Day 13: Friday 30/11
Robinvale - Wemen - Beach campsite.
River markers: 1124 to 1057 km from the sea.
Distance travelled today: 067km.
Total distance travelled: 655 km.
|Approaching Euston Weir.|
|The cliffs are my companions once again. with each passing kilometre they get larger and more frequent.|
Packing up and moving on from Robinvale was difficult this morning, not that I wanted to stay, but a days rest gives you a lot of time to think. Whilst it was good to rest the body, it allows self doubt to creep in. The best thing was to get going. Be systematic, be methodical.
There was a stiff breeze that morning, a left over from last nights storms as the weather change came through. The wind stirred up waves along the big sweeping bends which caused the boat to bounce a little as I paddled it out of Robinvale. What was no problem to my sea kayak would have sunk the TK2 (two man kayaks) that I have paddled so often in the past. It felt good to be in this boat. Today I would come across a ten kilometre bend and straights of this size are a feature of the lower Murray. When the wind blows down these straights, it can form white capped waves. The splashing through the waves this morning was just a taste of things to come.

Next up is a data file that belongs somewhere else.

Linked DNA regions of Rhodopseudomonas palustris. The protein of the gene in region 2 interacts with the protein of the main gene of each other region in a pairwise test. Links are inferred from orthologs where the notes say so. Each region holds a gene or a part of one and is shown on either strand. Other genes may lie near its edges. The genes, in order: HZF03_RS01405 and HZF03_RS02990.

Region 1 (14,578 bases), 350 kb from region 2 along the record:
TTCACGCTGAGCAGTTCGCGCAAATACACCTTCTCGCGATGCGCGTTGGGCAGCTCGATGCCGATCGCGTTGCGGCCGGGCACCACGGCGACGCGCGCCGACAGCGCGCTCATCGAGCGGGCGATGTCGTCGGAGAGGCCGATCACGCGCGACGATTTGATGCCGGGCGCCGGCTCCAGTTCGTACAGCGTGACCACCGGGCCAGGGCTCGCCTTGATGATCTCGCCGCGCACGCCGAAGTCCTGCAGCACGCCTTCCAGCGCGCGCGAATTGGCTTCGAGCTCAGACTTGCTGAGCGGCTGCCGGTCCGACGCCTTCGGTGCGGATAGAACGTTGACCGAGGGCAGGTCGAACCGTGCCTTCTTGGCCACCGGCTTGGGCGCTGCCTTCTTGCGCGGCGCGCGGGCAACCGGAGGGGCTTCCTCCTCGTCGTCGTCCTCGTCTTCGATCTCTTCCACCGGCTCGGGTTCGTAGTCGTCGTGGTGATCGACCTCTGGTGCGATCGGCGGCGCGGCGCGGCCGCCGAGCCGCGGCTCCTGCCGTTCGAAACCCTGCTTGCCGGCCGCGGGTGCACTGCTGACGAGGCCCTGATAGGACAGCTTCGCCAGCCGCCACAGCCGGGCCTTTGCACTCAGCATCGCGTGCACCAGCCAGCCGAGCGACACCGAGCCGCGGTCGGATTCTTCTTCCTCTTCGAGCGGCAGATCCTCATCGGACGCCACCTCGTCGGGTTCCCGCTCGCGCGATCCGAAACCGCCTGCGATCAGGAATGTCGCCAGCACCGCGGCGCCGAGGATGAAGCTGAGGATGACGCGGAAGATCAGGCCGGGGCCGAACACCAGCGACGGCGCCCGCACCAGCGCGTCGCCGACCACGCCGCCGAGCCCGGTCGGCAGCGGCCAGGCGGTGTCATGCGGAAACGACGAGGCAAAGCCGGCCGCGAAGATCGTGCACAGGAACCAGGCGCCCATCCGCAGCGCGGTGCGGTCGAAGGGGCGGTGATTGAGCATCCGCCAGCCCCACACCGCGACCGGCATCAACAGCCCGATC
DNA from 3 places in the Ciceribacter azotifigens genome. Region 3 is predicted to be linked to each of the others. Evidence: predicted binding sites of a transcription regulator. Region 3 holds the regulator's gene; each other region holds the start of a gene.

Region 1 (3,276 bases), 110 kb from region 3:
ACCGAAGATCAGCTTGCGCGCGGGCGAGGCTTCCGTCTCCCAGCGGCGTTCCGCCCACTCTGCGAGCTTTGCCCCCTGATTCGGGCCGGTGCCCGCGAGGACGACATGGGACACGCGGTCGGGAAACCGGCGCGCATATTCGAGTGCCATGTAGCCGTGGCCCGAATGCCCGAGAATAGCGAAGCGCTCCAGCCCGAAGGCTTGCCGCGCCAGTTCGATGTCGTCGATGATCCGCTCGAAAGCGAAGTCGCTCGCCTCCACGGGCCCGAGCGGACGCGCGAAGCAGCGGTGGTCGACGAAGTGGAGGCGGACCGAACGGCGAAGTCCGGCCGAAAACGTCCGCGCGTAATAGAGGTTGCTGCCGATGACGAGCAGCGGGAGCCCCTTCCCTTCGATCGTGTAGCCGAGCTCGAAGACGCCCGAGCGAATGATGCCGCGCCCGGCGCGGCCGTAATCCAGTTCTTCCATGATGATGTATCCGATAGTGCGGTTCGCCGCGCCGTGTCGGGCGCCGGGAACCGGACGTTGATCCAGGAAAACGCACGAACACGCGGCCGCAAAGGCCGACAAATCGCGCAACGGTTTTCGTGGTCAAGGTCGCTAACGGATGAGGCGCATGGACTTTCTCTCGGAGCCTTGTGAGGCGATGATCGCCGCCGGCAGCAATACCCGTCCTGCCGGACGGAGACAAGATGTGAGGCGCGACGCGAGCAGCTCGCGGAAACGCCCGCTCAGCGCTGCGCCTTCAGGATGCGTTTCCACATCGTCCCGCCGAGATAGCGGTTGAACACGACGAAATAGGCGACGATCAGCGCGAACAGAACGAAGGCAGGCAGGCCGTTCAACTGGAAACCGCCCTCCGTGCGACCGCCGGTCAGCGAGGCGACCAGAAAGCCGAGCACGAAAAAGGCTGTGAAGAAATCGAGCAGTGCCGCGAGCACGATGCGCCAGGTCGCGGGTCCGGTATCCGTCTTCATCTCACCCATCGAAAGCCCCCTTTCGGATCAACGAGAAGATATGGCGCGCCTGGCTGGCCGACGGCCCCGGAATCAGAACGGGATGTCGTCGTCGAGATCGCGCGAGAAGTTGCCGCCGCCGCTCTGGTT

|Little black cormorants thrive on young European Carp.|
|...so does the greater cormoraunt|